Besides, when he looked at this situation as a mock-battle with a villain, then the priorities shifted. Alex and Shane were far more valuable. They had a real shot at stopping Professor Pendleton, even if it would be harder with one man down. The right choice, the only choice, was to let himself be eliminated. Yet Chad knew he couldn’t just accept the professor’s terms without failing this test. He needed to do something different, something that showed outside the box thinking. And while the idea he had wasn’t especially spectacular, it was something only he could do.
“I’ll knock myself out,” Chad declared, only an instant after Professor Pendleton reached the count of six.
“The self-sacrifice move, huh? Well, you might not be swift, but at least you’re not a heartless bastard. Fair warning though, we’re monitoring everyone’s vitals, brain waves included, so don’t think you can just fall down and I’ll take you at your word. I’m waiting until I receive confirmation that you’re out before I let those two go. And make sure you don’t try to wake up and interfere. If you become conscious, that remote is fair game again.”
Chad nodded, he hadn’t been sure how Professor Pendleton would check this sort of thing, but he’d never doubted that bluffing was off the table. And he had no intent to do so, either. Reaching deep within his brain, Chad activated the same process that he used every night to put himself into a restful slumber. Well, almost the same process, anyway.
There was a muffled thud as Chad slipped to the ground, and seconds later a voice in Professor Pendleton’s ear confirmed that Chad Taylor had gone unconscious and was therefore eliminated from the trial. Shaking his head, Professor Pendleton took his hand off the remote and slipped it back into his pocket. It had been a tough choice to make, and while Chad hadn’t shown any unexpected thinking skills, at least he’d proven that he could care more about others than himself. For a kid who started out as a tin man, that was something Professor Pendleton was glad to see.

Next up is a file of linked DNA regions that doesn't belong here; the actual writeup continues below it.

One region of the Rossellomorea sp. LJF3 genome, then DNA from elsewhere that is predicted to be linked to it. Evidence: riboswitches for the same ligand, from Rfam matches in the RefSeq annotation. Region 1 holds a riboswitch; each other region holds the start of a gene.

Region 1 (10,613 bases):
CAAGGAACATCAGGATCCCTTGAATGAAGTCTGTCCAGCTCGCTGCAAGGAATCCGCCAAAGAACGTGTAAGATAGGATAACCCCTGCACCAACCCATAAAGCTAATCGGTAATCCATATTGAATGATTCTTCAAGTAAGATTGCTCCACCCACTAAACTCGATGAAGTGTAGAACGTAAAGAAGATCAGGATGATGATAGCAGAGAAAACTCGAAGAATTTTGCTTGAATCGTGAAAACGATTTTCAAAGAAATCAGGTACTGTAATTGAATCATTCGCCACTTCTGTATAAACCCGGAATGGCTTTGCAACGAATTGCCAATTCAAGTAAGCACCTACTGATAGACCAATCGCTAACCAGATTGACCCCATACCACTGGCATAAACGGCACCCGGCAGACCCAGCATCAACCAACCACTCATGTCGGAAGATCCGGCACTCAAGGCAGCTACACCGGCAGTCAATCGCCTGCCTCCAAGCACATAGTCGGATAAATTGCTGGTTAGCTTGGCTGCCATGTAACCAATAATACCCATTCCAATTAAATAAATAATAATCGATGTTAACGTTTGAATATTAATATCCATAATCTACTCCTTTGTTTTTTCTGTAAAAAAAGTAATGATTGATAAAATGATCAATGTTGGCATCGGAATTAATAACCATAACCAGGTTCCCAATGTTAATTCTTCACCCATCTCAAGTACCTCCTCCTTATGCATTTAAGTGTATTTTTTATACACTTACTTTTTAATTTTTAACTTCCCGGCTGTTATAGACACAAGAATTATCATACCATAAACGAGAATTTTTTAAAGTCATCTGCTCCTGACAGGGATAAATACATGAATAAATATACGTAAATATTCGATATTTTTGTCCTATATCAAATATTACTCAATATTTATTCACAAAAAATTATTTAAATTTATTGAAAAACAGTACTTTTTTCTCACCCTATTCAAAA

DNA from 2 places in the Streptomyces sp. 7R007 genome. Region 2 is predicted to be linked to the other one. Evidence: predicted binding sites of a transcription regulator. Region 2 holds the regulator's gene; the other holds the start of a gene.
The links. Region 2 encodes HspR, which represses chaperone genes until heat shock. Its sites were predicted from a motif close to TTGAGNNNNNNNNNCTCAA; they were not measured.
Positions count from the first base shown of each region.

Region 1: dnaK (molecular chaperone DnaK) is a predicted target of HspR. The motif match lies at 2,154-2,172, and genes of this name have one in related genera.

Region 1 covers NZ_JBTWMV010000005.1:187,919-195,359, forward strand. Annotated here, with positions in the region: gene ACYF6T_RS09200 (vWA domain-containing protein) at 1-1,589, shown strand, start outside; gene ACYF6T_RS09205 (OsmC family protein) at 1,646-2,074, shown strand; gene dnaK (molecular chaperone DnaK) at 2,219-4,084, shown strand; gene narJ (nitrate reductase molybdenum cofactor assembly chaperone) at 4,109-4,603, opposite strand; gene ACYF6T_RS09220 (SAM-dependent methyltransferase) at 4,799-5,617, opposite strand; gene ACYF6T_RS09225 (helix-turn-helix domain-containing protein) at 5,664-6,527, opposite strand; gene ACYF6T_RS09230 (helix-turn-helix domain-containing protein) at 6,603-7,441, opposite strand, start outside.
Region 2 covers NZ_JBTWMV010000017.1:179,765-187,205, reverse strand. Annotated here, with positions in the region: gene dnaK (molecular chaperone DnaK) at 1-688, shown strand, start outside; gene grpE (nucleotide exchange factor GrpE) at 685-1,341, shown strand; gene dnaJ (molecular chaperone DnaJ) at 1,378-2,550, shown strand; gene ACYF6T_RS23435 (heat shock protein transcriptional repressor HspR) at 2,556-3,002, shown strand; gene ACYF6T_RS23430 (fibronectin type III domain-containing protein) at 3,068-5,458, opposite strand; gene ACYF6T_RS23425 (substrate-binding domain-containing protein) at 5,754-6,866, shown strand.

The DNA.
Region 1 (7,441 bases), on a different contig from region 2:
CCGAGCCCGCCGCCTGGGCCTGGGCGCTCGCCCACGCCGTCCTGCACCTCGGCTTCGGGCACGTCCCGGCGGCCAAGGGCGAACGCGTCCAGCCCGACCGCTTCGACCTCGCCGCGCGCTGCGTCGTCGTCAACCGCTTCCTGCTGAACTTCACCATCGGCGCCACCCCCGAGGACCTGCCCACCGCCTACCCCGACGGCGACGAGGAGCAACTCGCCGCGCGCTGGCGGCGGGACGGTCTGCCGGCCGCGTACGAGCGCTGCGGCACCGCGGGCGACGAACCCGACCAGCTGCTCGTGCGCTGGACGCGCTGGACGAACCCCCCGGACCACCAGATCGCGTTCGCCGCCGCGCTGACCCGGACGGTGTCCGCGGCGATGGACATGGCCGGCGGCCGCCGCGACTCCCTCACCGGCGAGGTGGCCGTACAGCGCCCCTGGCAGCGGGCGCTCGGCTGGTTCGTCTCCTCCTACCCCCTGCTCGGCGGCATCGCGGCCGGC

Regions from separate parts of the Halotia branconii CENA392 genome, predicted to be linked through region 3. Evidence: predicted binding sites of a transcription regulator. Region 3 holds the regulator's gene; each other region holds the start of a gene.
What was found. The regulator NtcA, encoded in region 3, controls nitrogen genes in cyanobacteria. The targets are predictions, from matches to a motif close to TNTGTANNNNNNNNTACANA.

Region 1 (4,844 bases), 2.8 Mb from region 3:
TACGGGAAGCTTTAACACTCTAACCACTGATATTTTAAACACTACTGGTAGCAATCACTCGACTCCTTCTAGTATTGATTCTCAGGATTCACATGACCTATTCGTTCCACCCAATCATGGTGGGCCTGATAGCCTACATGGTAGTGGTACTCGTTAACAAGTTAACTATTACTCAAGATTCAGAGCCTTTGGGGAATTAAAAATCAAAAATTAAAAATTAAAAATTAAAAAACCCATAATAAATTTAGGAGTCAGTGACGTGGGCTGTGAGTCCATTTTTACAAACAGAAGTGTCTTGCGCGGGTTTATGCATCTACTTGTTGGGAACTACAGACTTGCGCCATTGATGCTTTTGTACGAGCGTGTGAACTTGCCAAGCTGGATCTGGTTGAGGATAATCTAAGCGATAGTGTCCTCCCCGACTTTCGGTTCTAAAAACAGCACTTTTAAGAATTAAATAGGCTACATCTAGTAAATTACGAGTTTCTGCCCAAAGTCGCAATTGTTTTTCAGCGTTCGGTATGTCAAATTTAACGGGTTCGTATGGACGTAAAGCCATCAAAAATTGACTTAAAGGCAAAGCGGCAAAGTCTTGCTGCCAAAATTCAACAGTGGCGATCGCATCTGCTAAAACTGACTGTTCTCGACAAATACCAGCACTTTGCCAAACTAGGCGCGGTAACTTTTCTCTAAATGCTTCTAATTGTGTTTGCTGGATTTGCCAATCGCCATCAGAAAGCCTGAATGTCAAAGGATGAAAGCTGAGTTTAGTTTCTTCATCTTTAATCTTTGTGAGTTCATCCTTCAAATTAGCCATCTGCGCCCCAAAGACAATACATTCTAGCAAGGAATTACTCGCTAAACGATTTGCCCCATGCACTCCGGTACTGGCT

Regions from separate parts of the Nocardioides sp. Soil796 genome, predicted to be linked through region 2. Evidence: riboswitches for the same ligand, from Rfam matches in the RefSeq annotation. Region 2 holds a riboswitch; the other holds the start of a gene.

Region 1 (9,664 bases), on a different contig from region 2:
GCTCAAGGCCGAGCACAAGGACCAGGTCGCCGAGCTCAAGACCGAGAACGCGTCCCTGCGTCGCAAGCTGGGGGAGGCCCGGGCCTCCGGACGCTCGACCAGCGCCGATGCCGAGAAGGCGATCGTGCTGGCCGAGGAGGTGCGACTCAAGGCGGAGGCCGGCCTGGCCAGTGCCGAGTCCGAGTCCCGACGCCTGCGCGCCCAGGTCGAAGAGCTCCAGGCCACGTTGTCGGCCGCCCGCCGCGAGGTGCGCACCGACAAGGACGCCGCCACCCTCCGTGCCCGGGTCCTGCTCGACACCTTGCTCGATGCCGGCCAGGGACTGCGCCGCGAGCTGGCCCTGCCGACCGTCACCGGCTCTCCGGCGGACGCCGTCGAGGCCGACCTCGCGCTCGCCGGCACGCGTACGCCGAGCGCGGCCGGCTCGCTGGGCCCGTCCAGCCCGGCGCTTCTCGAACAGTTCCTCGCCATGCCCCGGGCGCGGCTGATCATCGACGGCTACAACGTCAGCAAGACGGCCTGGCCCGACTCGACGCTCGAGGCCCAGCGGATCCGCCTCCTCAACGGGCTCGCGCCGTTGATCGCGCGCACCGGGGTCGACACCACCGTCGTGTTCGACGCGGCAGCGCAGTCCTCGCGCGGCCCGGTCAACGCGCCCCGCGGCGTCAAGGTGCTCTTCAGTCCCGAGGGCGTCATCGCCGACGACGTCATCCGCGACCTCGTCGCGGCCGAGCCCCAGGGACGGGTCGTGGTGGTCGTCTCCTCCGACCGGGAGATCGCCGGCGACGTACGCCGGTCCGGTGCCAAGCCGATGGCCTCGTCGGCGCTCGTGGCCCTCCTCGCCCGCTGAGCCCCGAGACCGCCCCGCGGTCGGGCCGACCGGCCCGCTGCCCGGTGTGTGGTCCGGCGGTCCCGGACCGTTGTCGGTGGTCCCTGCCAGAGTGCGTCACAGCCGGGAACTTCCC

Slowly, Alex and Shane both rose to their feet. As they moved, they reached around to their necks and back respectively, ripping off the electrodes that had been used to keep them down.
“Well boys, it looks like Chad bought you both a second bite at the apple. Try to make the most of it, will you? I’d hate to see such a noble-”
Professor Pendleton was interrupted by the sudden movement from between Shane and Alex, as Chad leapt back to his feet in a single fluid motion. Was he really trying a double cross? And here Professor Pendleton was beginning to think a little better of his decision-making skills. It wasn’t even like his friends had gotten enough time to find and remove all of the electrodes yet. Professor Pendleton’s hand was plunging into his pocket when Dr. Moran’s voice echoed through his comm.
“None of that, Sean. I’m still watching Chad’s brainwave activity, and he’s passed out. You touch that remote, and you’re the one who went back on his word.”
“How the hell is he passed… oh you sneaky little bastard.” Now that he was paying closer attention, Professor Pendleton noticed the way Chad seemed to sway a uncertainly on his feet, and how his eyes were unfocused even with an opponent standing right before him. “You put yourself in a dream and kept your body active. Even if you can’t get any credit for it, you still want to help your buddies take me down, huh?”
It was with a smile that Professor Pendleton removed his hand from his pocket, absent of the remote control. He’d wanted to see if Chad could manage to think in a direction other than straight ahead, and that was exactly what the kid had managed.
“Well then, looks like it’s still three on one,” Professor Pendleton said. “That should keep things interesting.”